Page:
[Author’s note: This post is intended to introduce the first so-called “Feature” to be posted to MetalAteMyBaby.com. In reality, the feature itself will be published in three separate posts over the coming weeks. This initial post is more akin to a foreword of sorts—a clarifying of ground rules, if you will, so that the three-part feature is presented in proper context with as little ambiguity as possible.]
A number of my extreme metal brethren also share another passion of mine: baseball—specifically, the use of extraordinarily accurate metrics based on play-by-play data that provide now even the casual fan with the ability to intelligently argue who the best players are in the game today (or, should they fancy it, to argue over history’s greatest baseball players as well). Performance-measuring analytics, or “sabermetrics” as they’re often called (sometimes derisively, sometimes not), have become so accurate that, truthfully, there is little room for debate when evaluating baseball’s top performers.
Thirty years ago, enough gray area still existed—despite what were, at the time, revolutionary leaps forward in player valuation—that playful debates weighing the merit of Player A’s strengths with the glove versus Player B’s prowess with the lumber in his hands were an enjoyable part of the National Pastime. With an understanding of the expected run outcome of all 24 possible base-out combinations (for example, a runner on second base with nobody out), the ability to adjust for the crucial nature of the play about to unfold (known as the Leverage Index), and the ease with which biases in home field advantage may be neutralized, there’s just not much to argue about in 2016.
In 1985, however, Bill James published the first of three editions of his Historical Baseball Abstract, the first two of which introduced the concepts of “Peak Value” and “Career Value.” Simply put, James thought it impossible to rate a player such as Sandy Koufax, whose career was short but whose peak was brilliant, against a player such as Cy Young, who never had a single season as dominant as Koufax but who pitched for decades and amassed 511 career wins. Thus, James’ conceptualizations of “Peak” and “Career” values were born.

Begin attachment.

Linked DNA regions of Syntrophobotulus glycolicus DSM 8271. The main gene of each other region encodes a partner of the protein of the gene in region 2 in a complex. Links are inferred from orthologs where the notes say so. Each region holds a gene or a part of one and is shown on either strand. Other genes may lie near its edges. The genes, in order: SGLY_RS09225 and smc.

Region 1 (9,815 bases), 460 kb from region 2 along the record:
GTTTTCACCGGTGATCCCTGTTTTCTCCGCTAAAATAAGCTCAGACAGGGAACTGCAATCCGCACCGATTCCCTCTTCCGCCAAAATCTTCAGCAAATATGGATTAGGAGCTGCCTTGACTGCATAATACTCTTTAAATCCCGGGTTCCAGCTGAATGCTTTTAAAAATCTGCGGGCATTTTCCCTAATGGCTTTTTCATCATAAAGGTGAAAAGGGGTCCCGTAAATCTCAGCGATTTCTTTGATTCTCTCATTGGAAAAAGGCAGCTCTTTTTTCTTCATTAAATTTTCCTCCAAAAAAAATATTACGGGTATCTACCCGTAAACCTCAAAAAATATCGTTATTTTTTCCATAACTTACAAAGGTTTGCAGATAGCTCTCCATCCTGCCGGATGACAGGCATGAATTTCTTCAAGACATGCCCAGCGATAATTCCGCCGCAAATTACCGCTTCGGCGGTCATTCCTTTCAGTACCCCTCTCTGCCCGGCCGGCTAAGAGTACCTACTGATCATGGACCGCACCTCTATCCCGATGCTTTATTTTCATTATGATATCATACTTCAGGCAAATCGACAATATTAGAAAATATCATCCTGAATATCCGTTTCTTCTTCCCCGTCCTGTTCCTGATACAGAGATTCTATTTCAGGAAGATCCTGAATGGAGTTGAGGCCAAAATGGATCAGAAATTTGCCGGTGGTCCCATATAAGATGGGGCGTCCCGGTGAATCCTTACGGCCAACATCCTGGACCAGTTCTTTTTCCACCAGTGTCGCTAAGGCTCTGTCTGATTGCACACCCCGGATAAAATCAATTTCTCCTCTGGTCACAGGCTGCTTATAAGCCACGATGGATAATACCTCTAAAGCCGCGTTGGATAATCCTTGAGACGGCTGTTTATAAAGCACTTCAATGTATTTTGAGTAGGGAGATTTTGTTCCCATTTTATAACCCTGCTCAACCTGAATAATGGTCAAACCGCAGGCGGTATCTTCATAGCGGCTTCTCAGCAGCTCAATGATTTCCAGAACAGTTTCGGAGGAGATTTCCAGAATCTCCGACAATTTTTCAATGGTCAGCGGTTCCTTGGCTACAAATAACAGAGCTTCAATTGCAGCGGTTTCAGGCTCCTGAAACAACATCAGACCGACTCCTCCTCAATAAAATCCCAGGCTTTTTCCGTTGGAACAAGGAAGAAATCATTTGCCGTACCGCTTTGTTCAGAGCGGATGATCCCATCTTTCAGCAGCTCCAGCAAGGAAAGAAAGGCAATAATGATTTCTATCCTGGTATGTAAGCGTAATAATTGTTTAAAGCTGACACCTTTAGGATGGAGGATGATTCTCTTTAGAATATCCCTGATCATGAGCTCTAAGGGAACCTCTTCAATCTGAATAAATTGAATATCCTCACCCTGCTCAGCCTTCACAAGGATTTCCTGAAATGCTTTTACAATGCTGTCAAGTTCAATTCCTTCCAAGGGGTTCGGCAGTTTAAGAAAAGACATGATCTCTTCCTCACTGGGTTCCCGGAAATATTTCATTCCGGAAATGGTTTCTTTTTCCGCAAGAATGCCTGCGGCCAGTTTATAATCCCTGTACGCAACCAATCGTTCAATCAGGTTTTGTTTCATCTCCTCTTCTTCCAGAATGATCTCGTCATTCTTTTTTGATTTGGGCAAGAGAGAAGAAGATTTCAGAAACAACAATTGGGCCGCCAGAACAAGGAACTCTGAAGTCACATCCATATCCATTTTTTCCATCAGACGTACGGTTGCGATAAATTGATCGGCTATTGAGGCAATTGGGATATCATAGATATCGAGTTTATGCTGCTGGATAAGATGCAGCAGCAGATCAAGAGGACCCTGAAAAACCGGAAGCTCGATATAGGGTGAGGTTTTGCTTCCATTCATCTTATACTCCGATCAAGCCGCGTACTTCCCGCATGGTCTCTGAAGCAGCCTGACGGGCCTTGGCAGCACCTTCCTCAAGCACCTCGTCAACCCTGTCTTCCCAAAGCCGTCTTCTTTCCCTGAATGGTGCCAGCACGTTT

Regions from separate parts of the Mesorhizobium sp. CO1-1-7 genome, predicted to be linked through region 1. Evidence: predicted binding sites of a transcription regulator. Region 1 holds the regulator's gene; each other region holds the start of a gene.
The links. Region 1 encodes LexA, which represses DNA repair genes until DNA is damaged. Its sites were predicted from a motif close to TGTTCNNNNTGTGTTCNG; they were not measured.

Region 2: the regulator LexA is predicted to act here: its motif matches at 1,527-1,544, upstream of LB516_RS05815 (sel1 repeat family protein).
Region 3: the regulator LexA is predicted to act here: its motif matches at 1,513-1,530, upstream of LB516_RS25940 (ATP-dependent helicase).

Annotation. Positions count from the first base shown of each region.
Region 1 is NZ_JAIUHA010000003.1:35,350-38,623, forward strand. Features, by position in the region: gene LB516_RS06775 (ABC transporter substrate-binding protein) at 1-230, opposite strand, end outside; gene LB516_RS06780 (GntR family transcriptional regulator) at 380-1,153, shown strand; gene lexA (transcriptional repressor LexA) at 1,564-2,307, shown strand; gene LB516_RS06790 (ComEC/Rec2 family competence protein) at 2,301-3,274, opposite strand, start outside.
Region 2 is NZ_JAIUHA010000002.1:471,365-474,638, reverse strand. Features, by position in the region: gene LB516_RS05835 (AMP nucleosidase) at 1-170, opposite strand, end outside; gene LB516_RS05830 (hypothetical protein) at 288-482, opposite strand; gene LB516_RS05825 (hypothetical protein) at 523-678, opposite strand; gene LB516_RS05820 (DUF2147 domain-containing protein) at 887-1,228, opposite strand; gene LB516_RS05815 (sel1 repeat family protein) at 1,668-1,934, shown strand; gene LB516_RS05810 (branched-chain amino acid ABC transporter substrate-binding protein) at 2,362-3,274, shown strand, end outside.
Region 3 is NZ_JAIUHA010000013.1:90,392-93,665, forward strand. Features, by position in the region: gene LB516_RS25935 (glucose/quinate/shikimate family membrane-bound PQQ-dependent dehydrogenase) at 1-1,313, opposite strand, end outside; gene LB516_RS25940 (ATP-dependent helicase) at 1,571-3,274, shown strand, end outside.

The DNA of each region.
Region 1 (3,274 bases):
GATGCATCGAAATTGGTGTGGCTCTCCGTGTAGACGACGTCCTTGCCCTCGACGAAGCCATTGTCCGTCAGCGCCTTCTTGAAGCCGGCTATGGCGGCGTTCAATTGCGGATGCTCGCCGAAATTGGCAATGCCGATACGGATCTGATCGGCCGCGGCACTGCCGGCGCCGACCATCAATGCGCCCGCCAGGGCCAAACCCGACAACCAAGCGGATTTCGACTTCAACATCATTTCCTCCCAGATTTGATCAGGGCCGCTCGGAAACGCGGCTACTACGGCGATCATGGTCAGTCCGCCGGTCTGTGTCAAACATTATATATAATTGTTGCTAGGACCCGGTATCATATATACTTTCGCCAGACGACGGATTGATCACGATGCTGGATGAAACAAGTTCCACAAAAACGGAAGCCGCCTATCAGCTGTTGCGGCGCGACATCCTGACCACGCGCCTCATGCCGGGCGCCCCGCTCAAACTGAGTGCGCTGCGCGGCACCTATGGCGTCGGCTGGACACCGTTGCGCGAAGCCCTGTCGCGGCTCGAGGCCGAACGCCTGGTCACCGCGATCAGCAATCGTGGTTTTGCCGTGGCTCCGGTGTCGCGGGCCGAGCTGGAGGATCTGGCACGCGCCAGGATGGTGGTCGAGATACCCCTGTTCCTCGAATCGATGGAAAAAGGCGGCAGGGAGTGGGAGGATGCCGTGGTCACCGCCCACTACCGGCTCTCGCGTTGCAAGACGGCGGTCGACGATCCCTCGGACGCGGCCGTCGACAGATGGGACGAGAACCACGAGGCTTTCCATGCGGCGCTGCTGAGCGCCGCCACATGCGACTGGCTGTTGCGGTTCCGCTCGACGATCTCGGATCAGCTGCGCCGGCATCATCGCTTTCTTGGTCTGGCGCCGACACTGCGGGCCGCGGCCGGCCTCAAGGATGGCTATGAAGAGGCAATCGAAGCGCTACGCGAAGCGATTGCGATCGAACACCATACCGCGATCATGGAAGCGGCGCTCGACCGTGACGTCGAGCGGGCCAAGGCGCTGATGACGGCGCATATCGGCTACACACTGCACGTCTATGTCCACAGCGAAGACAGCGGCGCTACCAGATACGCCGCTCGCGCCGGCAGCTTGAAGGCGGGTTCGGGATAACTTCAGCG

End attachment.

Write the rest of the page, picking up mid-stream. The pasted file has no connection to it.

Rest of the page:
What does the 30-year-old, then-revolutionary approach of a Kansas schoolteacher have to do with extreme metal? The astute among you, I’m guessing, have already made the leap. There are bands that release one or two absolutely stellar records, then seemingly vanish off of the face of the Earth; conversely, there are artists who never reach such levels of greatness but churn out listenable metal for decades, pleasing fans across the world in the process. Now, which breed of artist is more impressive—the band with the flaming star peak or the band with the tortoise’s pace but consistent quality? And, furthermore, if we were to separate bands into one category or the other, which bands would we find to have had the greatest peak stretch ever, and which would we find to have defined longevity better than Webster’s?
That’s the aim of this three-part feature-length story. Part one will codify the ground rules: for example, how many albums may constitute a peak, and how few could be construed as to represent a career? Part two will identify the greatest peak metal performers ever, using your votes and the review averages of several reputable music aggregator websites; the same will be done to determine the bands with the greatest career values. Finally, the third and final installment will pit the bands from each classification against each other, tournament-style, with the ultimate objective to determine, within the annals of extreme metal , who graced us with the most epic peak, and who treated us to the longest run of sustained excellence.